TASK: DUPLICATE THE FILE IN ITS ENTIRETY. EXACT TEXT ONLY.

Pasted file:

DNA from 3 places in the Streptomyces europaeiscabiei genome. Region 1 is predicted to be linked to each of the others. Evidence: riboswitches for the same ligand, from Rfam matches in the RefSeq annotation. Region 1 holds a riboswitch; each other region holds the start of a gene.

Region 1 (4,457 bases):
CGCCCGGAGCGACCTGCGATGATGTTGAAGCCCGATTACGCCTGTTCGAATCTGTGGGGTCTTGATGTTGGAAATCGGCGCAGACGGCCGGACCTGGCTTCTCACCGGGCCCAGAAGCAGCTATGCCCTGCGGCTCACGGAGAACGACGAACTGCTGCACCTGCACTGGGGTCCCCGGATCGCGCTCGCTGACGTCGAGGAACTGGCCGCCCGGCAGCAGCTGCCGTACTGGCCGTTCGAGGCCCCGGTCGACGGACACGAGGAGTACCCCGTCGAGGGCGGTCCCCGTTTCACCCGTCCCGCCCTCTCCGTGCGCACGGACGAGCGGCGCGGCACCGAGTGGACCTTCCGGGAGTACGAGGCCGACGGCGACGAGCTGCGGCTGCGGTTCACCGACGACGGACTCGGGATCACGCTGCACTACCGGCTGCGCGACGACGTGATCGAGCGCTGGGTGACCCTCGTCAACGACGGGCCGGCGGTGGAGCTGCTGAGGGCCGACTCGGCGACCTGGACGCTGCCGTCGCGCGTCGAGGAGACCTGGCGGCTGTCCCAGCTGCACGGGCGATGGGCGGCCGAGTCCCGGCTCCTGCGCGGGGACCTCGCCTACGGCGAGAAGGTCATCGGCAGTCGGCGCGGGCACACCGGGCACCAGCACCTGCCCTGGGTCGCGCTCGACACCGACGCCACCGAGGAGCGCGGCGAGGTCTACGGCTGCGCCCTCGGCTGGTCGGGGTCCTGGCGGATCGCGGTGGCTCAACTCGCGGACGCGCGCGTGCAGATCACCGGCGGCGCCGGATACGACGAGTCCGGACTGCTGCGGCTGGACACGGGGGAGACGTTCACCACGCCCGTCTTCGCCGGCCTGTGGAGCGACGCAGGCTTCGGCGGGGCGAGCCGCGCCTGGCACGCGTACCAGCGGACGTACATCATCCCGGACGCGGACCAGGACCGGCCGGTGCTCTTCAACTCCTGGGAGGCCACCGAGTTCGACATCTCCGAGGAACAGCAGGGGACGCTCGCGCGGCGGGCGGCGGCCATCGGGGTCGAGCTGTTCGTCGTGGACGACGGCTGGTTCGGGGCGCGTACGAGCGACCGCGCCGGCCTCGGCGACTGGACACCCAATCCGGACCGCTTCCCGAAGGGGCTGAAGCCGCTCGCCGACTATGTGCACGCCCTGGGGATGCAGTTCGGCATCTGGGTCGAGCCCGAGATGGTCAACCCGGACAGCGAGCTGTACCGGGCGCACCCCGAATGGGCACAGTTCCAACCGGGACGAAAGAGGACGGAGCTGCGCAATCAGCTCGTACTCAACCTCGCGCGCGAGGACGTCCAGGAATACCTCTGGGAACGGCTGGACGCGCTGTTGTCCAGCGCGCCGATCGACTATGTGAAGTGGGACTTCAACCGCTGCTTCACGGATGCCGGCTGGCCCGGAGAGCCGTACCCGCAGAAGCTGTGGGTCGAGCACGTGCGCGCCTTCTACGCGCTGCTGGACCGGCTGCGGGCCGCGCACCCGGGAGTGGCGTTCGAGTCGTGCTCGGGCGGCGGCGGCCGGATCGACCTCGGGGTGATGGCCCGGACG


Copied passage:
DNA from 3 places in the Streptomyces europaeiscabiei genome. Region 1 is predicted to be linked to each of the others. Evidence: riboswitches for the same ligand, from Rfam matches in the RefSeq annotation. Region 1 holds a riboswitch; each other region holds the start of a gene.

Region 1 (4,457 bases):
CGCCCGGAGCGACCTGCGATGATGTTGAAGCCCGATTACGCCTGTTCGAATCTGTGGGGTCTTGATGTTGGAAATCGGCGCAGACGGCCGGACCTGGCTTCTCACCGGGCCCAGAAGCAGCTATGCCCTGCGGCTCACGGAGAACGACGAACTGCTGCACCTGCACTGGGGTCCCCGGATCGCGCTCGCTGACGTCGAGGAACTGGCCGCCCGGCAGCAGCTGCCGTACTGGCCGTTCGAGGCCCCGGTCGACGGACACGAGGAGTACCCCGTCGAGGGCGGTCCCCGTTTCACCCGTCCCGCCCTCTCCGTGCGCACGGACGAGCGGCGCGGCACCGAGTGGACCTTCCGGGAGTACGAGGCCGACGGCGACGAGCTGCGGCTGCGGTTCACCGACGACGGACTCGGGATCACGCTGCACTACCGGCTGCGCGACGACGTGATCGAGCGCTGGGTGACCCTCGTCAACGACGGGCCGGCGGTGGAGCTGCTGAGGGCCGACTCGGCGACCTGGACGCTGCCGTCGCGCGTCGAGGAGACCTGGCGGCTGTCCCAGCTGCACGGGCGATGGGCGGCCGAGTCCCGGCTCCTGCGCGGGGACCTCGCCTACGGCGAGAAGGTCATCGGCAGTCGGCGCGGGCACACCGGGCACCAGCACCTGCCCTGGGTCGCGCTCGACACCGACGCCACCGAGGAGCGCGGCGAGGTCTACGGCTGCGCCCTCGGCTGGTCGGGGTCCTGGCGGATCGCGGTGGCTCAACTCGCGGACGCGCGCGTGCAGATCACCGGCGGCGCCGGATACGACGAGTCCGGACTGCTGCGGCTGGACACGGGGGAGACGTTCACCACGCCCGTCTTCGCCGGCCTGTGGAGCGACGCAGGCTTCGGCGGGGCGAGCCGCGCCTGGCACGCGTACCAGCGGACGTACATCATCCCGGACGCGGACCAGGACCGGCCGGTGCTCTTCAACTCCTGGGAGGCCACCGAGTTCGACATCTCCGAGGAACAGCAGGGGACGCTCGCGCGGCGGGCGGCGGCCATCGGGGTCGAGCTGTTCGTCGTGGACGACGGCTGGTTCGGGGCGCGTACGAGCGACCGCGCCGGCCTCGGCGACTGGACACCCAATCCGGACCGCTTCCCGAAGGGGCTGAAGCCGCTCGCCGACTATGTGCACGCCCTGGGGATGCAGTTCGGCATCTGGGTCGAGCCCGAGATGGTCAACCCGGACAGCGAGCTGTACCGGGCGCACCCCGAATGGGCACAGTTCCAACCGGGACGAAAGAGGACGGAGCTGCGCAATCAGCTCGTACTCAACCTCGCGCGCGAGGACGTCCAGGAATACCTCTGGGAACGGCTGGACGCGCTGTTGTCCAGCGCGCCGATCGACTATGTGAAGTGGGACTTCAACCGCTGCTTCACGGATGCCGGCTGGCCCGGAGAGCCGTACCCGCAGAAGCTGTGGGTCGAGCACGTGCGCGCCTTCTACGCGCTGCTGGACCGGCTGCGGGCCGCGCACCCGGGAGTGGCGTTCGAGTCGTGCTCGGGCGGCGGCGGCCGGATCGACCTCGGGGTGATGGCCCGGACG